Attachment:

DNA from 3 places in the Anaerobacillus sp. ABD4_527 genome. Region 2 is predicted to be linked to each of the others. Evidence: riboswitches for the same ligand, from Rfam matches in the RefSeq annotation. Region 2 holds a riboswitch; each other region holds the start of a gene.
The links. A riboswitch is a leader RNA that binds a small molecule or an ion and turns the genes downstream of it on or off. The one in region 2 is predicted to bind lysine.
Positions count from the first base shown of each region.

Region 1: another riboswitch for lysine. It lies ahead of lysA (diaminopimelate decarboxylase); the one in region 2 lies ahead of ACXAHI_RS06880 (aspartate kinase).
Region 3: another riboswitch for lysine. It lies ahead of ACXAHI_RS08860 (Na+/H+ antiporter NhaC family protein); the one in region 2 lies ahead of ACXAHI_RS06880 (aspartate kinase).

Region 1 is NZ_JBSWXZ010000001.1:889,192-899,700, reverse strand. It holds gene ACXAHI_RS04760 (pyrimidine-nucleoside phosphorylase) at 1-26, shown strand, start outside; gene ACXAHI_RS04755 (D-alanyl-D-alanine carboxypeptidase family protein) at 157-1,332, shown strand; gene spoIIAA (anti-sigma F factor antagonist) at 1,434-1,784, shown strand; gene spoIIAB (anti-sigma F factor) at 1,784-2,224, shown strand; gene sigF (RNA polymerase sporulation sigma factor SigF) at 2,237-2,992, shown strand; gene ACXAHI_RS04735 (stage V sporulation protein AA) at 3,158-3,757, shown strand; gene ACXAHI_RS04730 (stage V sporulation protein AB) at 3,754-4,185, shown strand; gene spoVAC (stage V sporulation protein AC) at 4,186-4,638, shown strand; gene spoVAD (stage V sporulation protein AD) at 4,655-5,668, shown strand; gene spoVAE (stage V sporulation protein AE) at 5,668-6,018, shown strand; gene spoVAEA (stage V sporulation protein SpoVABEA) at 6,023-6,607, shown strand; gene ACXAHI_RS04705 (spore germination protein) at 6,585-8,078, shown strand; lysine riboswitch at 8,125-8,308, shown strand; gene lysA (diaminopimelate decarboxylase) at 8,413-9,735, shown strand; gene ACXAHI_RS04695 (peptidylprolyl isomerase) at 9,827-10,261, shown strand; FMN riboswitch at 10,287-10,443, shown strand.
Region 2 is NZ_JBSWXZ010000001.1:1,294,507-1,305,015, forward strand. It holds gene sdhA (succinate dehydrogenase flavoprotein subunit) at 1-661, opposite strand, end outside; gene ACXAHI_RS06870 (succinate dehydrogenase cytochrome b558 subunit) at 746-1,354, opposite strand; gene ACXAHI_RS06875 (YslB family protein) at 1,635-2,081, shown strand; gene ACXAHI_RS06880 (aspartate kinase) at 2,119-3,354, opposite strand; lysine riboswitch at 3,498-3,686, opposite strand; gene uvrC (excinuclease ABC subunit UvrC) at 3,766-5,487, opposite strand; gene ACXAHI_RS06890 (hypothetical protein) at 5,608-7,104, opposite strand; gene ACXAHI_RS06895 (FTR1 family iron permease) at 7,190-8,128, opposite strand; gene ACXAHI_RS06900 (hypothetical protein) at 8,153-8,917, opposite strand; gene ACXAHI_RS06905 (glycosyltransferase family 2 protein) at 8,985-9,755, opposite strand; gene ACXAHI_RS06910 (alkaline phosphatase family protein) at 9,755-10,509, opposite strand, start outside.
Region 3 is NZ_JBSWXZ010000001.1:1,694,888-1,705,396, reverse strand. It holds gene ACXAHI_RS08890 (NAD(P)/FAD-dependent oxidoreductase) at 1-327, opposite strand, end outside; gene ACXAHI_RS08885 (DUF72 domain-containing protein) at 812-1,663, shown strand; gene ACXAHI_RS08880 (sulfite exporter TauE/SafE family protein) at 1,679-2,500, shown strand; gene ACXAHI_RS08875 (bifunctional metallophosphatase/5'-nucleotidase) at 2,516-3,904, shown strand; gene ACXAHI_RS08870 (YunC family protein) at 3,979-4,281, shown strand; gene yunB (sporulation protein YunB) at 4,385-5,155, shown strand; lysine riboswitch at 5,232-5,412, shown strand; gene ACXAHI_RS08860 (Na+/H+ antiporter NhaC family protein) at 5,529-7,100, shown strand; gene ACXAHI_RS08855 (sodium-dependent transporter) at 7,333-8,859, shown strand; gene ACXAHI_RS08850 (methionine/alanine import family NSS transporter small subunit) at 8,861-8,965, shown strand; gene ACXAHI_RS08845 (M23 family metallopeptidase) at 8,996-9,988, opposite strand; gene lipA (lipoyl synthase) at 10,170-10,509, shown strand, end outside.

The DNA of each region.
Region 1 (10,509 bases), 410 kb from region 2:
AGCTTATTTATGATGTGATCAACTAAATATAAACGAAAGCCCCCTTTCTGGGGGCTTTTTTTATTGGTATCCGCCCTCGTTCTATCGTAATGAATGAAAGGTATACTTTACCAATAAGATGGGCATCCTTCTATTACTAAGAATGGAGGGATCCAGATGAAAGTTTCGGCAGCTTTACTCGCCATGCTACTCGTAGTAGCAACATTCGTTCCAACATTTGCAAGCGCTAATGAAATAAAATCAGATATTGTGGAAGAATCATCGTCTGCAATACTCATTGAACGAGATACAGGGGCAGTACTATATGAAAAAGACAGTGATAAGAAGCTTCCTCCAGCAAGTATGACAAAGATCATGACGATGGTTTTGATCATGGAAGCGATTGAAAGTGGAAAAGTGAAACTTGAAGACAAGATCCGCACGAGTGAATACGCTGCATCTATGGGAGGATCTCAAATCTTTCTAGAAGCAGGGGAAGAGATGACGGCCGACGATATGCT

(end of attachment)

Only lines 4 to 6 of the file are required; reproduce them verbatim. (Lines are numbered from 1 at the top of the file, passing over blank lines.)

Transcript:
Region 1: another riboswitch for lysine. It lies ahead of lysA (diaminopimelate decarboxylase); the one in region 2 lies ahead of ACXAHI_RS06880 (aspartate kinase).
Region 3: another riboswitch for lysine. It lies ahead of ACXAHI_RS08860 (Na+/H+ antiporter NhaC family protein); the one in region 2 lies ahead of ACXAHI_RS06880 (aspartate kinase).

Region 1 is NZ_JBSWXZ010000001.1:889,192-899,700, reverse strand. It holds gene ACXAHI_RS04760 (pyrimidine-nucleoside phosphorylase) at 1-26, shown strand, start outside; gene ACXAHI_RS04755 (D-alanyl-D-alanine carboxypeptidase family protein) at 157-1,332, shown strand; gene spoIIAA (anti-sigma F factor antagonist) at 1,434-1,784, shown strand; gene spoIIAB (anti-sigma F factor) at 1,784-2,224, shown strand; gene sigF (RNA polymerase sporulation sigma factor SigF) at 2,237-2,992, shown strand; gene ACXAHI_RS04735 (stage V sporulation protein AA) at 3,158-3,757, shown strand; gene ACXAHI_RS04730 (stage V sporulation protein AB) at 3,754-4,185, shown strand; gene spoVAC (stage V sporulation protein AC) at 4,186-4,638, shown strand; gene spoVAD (stage V sporulation protein AD) at 4,655-5,668, shown strand; gene spoVAE (stage V sporulation protein AE) at 5,668-6,018, shown strand; gene spoVAEA (stage V sporulation protein SpoVABEA) at 6,023-6,607, shown strand; gene ACXAHI_RS04705 (spore germination protein) at 6,585-8,078, shown strand; lysine riboswitch at 8,125-8,308, shown strand; gene lysA (diaminopimelate decarboxylase) at 8,413-9,735, shown strand; gene ACXAHI_RS04695 (peptidylprolyl isomerase) at 9,827-10,261, shown strand; FMN riboswitch at 10,287-10,443, shown strand.